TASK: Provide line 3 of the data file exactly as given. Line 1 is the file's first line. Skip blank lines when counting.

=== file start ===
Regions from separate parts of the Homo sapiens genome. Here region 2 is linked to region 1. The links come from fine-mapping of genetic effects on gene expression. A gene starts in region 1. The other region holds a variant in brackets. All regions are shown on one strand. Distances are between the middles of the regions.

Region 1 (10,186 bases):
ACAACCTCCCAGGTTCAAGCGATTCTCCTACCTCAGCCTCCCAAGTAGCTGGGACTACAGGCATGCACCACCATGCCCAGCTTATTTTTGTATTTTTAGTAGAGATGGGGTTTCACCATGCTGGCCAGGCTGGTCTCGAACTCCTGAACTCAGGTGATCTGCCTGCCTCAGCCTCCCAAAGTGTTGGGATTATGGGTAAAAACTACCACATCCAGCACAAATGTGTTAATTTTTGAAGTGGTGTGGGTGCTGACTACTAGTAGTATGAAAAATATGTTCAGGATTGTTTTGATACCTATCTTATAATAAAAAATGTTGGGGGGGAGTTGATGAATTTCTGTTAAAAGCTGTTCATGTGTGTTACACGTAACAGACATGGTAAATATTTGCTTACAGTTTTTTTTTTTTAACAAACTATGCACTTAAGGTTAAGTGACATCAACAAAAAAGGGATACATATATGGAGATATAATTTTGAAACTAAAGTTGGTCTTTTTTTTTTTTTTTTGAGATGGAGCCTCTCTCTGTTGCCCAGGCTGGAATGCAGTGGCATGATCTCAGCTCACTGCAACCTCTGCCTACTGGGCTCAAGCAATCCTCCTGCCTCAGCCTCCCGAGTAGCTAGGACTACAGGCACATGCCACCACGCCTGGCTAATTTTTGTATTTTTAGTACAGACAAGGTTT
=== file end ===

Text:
ACAACCTCCCAGGTTCAAGCGATTCTCCTACCTCAGCCTCCCAAGTAGCTGGGACTACAGGCATGCACCACCATGCCCAGCTTATTTTTGTATTTTTAGTAGAGATGGGGTTTCACCATGCTGGCCAGGCTGGTCTCGAACTCCTGAACTCAGGTGATCTGCCTGCCTCAGCCTCCCAAAGTGTTGGGATTATGGGTAAAAACTACCACATCCAGCACAAATGTGTTAATTTTTGAAGTGGTGTGGGTGCTGACTACTAGTAGTATGAAAAATATGTTCAGGATTGTTTTGATACCTATCTTATAATAAAAAATGTTGGGGGGGAGTTGATGAATTTCTGTTAAAAGCTGTTCATGTGTGTTACACGTAACAGACATGGTAAATATTTGCTTACAGTTTTTTTTTTTTAACAAACTATGCACTTAAGGTTAAGTGACATCAACAAAAAAGGGATACATATATGGAGATATAATTTTGAAACTAAAGTTGGTCTTTTTTTTTTTTTTTTGAGATGGAGCCTCTCTCTGTTGCCCAGGCTGGAATGCAGTGGCATGATCTCAGCTCACTGCAACCTCTGCCTACTGGGCTCAAGCAATCCTCCTGCCTCAGCCTCCCGAGTAGCTAGGACTACAGGCACATGCCACCACGCCTGGCTAATTTTTGTATTTTTAGTACAGACAAGGTTT